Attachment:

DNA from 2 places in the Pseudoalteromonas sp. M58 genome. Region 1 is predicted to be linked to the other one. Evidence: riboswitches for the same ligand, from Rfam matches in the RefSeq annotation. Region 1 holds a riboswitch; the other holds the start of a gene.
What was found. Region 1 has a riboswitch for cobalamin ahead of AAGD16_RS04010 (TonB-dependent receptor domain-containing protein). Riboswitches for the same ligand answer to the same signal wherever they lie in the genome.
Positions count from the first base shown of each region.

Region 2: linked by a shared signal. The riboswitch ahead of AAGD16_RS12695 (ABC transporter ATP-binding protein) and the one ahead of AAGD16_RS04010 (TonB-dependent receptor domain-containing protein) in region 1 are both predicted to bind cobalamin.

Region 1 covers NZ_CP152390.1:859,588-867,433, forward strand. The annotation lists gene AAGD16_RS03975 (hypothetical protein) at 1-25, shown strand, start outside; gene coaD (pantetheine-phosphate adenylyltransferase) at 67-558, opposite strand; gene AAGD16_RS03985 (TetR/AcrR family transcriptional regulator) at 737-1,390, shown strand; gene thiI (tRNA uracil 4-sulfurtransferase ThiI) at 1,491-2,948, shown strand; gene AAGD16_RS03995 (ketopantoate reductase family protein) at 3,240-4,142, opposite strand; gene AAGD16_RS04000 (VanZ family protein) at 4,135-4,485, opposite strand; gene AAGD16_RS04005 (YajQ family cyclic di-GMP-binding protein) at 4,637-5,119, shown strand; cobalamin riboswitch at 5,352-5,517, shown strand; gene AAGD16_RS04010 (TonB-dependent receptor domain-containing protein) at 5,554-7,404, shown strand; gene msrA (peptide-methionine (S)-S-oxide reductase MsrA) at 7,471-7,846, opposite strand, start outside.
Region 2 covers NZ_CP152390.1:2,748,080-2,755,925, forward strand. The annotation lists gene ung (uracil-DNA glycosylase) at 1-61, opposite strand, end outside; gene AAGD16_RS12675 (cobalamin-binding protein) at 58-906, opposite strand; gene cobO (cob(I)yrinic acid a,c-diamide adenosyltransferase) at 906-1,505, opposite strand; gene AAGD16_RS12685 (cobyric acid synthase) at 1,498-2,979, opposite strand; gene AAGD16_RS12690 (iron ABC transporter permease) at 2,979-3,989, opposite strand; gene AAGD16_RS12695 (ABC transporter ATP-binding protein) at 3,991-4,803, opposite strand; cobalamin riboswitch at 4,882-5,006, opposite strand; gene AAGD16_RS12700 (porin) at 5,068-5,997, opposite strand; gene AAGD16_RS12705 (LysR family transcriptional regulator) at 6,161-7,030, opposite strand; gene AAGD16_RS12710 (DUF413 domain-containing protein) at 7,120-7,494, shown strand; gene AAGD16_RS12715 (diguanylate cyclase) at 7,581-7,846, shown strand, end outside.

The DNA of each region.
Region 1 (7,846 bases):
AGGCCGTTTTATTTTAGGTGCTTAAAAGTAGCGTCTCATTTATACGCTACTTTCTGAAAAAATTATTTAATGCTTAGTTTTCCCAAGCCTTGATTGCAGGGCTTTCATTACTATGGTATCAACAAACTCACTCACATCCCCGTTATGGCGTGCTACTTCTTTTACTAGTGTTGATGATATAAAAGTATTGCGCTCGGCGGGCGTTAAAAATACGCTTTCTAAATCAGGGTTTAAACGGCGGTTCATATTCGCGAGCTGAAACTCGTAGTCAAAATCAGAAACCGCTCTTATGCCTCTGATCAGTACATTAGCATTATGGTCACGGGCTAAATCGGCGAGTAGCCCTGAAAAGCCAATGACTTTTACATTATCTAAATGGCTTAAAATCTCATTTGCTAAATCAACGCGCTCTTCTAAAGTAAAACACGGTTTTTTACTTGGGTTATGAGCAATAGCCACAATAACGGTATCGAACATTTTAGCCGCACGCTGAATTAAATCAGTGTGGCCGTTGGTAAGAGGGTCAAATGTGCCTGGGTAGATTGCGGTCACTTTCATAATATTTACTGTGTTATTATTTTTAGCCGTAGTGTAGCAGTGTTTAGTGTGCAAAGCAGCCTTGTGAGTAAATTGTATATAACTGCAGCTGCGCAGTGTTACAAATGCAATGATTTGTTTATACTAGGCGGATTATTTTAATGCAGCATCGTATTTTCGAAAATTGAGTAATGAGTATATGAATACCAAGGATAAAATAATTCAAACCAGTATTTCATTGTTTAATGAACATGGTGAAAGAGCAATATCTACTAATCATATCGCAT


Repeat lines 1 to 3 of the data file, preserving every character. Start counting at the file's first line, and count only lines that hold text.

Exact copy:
DNA from 2 places in the Pseudoalteromonas sp. M58 genome. Region 1 is predicted to be linked to the other one. Evidence: riboswitches for the same ligand, from Rfam matches in the RefSeq annotation. Region 1 holds a riboswitch; the other holds the start of a gene.
What was found. Region 1 has a riboswitch for cobalamin ahead of AAGD16_RS04010 (TonB-dependent receptor domain-containing protein). Riboswitches for the same ligand answer to the same signal wherever they lie in the genome.
Positions count from the first base shown of each region.